Park Forest, IL-(ENEWSPF)- There were close to 200 people who gathered outside the Park Forest Aqua Center Friday night to remember Jaleel Drayton. They gathered #4Jaleel, to remember Jaleel R. Drayton, age 10, who drowned in a pool at the Aqua Center after hours on the night of July 2-3, 2018.
Close to 200 gathered in the Library parking lot, near the fence that lines the very pool where young Jaleel lost his life.
There were parents, pastors, coaches, friends, police, other residents, and children. So many children. Some older teens who stood further to the back, behind many, and the young ones, the little ones, the ones who knew and played with Jaleel.
There was the laughter, the warm embraces, the tears from family and friends. And from strangers, people who did not know Jaleel.
The organizers of the vigil, Kenyatta Mickey and Jenni Marie Weaver, knew neither Jaleel nor his family. The pastor who preached and prayed, Lonnie D. Harrison, did not know Jaleel nor his family. But, as so many have been since first hearing the news, none of that mattered.
Kenyatta Mickey began the vigil, saying that she and Jenni Weaver organized the vigil together, “I personally didn’t know Jaleel, but, just the simple fact that a child in our town, in our community, was lost, it’s something that affects all of us.”
“It’s good for all of us to be together to embrace the family,” Ms. Mickey said. The family was present but did not wish to answer questions or speak to the media. Mom stood up front, inconspicuously watching, taking it all in. She exchanged hugs with friends and supporters after the vigil.
“Something life-transforming has happened in our community,” Ms. Mickey continued. “Ordinary words fail us, yet it’s impossible to remain silent.”
“This candlelight vigil is, by its own definition and by our intention, is a remembrance of Jaleel. Our candles which are soon to be lit, bright with flames, yet small and all too extinguishable, will burn this wonderful evening with many emotions. There is sadness and grief for the loss we all feel, so shocking, but so real, the numbness we first felt when we learned that a life so young had been lost so close to home.”
“There is admiration for the courage of this family,” Ms. Mickey said.
And there was admiration. And tears. And grief. Palpable, on display.
This was a community moved to gather, to support, to reach out, in an unbearable circumstance.
“The courage of our Firefighters and Park Forest Police Officers who did their duty to the best of their ability that day, and the courage of Jaleel’s family, friends, and loved ones as they struggle through this long, aching, and awful moments that have become the new reality of their lives,” Ms. Mickey continued. “For many of us, perhaps most of us, there’s an awakening sense of personal vulnerability that the distant tragedies that we so often read about in the daily paper have now become a reality in our own community.”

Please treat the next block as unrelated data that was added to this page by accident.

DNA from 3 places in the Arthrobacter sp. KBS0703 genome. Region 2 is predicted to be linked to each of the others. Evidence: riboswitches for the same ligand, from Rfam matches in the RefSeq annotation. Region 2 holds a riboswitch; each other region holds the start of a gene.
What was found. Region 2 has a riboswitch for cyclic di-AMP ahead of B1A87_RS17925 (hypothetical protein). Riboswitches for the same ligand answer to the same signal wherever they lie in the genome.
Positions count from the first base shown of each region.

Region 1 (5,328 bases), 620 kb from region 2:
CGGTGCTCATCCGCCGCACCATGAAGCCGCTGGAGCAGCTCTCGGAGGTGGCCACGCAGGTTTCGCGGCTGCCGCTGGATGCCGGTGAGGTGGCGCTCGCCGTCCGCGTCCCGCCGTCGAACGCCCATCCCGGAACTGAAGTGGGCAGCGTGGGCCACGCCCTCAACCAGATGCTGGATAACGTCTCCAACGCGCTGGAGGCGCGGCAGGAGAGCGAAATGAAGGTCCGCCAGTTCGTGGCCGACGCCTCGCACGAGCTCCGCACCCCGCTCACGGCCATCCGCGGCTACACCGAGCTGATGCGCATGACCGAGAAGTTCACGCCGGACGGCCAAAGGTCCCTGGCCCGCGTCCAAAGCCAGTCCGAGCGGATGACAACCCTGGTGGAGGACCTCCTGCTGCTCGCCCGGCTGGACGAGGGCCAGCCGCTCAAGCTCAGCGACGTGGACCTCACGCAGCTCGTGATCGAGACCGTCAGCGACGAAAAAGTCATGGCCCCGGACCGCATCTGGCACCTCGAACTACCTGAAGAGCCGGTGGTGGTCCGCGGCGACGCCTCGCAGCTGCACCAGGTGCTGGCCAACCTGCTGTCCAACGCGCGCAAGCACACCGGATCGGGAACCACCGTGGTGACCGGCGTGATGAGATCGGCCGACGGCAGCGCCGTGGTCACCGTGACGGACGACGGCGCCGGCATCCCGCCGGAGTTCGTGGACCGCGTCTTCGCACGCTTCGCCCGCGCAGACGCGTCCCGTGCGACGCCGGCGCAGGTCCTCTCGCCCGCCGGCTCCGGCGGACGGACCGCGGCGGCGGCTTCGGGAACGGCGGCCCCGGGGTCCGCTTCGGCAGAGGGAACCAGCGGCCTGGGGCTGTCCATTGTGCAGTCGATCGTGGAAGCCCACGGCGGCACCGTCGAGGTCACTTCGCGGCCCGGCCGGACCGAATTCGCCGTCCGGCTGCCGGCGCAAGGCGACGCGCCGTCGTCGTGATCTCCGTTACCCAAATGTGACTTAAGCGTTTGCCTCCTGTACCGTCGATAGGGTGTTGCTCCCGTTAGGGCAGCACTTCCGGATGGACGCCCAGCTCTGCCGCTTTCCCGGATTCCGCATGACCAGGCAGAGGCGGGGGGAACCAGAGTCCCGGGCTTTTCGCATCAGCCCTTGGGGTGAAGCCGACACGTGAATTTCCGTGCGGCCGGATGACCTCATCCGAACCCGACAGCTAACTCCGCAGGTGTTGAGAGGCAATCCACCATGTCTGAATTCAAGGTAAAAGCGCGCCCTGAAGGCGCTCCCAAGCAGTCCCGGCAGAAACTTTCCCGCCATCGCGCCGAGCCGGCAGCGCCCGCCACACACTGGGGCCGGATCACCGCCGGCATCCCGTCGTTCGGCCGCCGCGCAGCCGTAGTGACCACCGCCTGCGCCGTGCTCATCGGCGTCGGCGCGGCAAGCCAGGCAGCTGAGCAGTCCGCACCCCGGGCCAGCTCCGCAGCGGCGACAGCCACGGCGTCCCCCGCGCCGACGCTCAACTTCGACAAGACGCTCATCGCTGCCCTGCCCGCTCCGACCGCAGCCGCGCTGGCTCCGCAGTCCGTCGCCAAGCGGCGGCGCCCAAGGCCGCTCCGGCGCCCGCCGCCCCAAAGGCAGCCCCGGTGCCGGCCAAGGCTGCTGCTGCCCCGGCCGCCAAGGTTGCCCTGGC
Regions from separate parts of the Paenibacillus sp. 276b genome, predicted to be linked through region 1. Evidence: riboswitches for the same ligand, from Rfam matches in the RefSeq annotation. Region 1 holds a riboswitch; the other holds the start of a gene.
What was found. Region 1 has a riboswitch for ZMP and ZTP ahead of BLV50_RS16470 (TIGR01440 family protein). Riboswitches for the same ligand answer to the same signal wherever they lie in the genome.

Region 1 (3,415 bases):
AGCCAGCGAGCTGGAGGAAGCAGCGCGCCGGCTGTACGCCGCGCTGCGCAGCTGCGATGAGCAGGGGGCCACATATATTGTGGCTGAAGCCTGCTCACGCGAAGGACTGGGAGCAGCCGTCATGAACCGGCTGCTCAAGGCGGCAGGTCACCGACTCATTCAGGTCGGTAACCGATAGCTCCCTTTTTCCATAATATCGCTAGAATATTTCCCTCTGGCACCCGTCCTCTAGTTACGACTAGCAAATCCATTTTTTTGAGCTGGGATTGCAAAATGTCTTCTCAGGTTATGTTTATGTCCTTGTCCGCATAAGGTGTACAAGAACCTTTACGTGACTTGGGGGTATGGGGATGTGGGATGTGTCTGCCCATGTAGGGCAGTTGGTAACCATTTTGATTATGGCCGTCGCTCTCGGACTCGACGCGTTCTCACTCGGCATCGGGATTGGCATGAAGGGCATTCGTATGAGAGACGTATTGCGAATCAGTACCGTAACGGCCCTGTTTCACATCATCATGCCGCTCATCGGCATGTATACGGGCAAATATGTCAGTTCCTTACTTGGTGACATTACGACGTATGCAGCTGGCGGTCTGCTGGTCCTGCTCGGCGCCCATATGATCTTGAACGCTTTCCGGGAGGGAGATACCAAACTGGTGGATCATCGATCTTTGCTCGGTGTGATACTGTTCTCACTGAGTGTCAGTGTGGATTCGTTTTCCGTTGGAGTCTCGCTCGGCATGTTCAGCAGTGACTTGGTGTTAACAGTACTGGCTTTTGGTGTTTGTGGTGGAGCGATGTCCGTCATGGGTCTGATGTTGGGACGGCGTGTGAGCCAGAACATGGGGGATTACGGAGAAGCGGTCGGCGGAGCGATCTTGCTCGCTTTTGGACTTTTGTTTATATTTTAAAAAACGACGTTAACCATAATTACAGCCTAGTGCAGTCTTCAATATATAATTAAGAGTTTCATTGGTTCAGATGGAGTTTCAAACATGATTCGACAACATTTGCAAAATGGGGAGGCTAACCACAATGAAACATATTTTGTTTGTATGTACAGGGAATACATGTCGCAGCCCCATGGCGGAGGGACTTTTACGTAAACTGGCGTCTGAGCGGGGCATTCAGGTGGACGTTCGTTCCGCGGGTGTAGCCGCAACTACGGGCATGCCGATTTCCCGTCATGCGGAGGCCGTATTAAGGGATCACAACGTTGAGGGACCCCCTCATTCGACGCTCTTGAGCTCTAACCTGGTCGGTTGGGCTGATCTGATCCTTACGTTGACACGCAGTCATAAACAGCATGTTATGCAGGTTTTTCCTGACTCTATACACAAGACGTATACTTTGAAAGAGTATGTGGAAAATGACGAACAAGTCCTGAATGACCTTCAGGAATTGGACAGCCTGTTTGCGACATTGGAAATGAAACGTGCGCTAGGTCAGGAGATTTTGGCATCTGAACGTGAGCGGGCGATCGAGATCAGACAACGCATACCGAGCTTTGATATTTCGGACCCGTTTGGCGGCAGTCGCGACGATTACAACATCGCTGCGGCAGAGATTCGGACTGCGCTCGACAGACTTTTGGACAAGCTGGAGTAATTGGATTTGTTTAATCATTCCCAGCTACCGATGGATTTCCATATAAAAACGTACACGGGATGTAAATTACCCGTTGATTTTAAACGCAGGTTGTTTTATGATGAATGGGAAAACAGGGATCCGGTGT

“Jaleel was such a little guy,” Pastor Lonnie D. Harrison said, “and I’m looking at this family that he’s created, in this situation, and I want to encourage the citizens and the family and the friends to know that, even though this is a very tough time, I know that this is our time of healing, that healing is a process.”
Alvin Lacy, who coached Jaleel in the Park Forest Hurricanes, spoke of the obligations adults have toward children. “In sports we always talk about the ‘It factor.’ ‘It’ is something that you can’t coach. It’s that somebody who has ‘It.’ And it separates you from certain people.
“He had that ‘It Factor.’ You see it right here. You see it with all of you all right out here.
“As adults, we have a responsibility,” Coach Lacy continued, “we have a duty, to reach out to kids. Sports, organizations, YSOs, after-school programs, are not just for them to have bodies [that show up.] It’s for you to be able to make an impact in their lives, and for them to make an impact in your life. So, when you see our kids walking through this park — and I live out here, and I walk through Central Park — talk to them. Ask them what’s going on. Don’t be afraid to go sit up under the canopy because there’s a group of them. That doesn’t mean that they’re doing something wrong. Reach out to them.
“I guarantee you, when you get to know them, they’ll change your perception, your thoughts. We can’t compel them to come if we don’t come to them,” he continued.
Then, Coach Lacy spoke of the boy who was there in spirit that night. “Jaleel was a kid I would always see at the dollar store. And he’ll be seeing me, and he’ll sneak down the candy aisle. And I’m like, ‘Jaleel, I don’t want to see you with no Flaming Hots. And when he left, he got four for a dollar.”
This drew some warm laughter.
“But he was at practice. Every coach that he saw on the Hurricane staff, no matter where he was at, if he was riding that bike, he gets off that bike and gives that coach a hug. He would embrace you.
“So make sure that you embrace one another,” Coach Lacy said.
I’m so overwhelmed with the turnout tonight. When I heard of this baby’s passing…God put it on my heart to DO SOMETHING. To see my community come together in support of this child was a blessing to me. Thanks to everyone that was in attendance.
Extra Special Thanks to:
Jenni Marie Weaver
Park Forest Police Department
Coach Alvin Lacy
Pastor Lonnie D Harrison
Posted by Kenyatta Mickey on Friday, July 13, 2018
RIP JALEEL DRAYTON
Posted by Kenyatta Mickey on Friday, July 13, 2018
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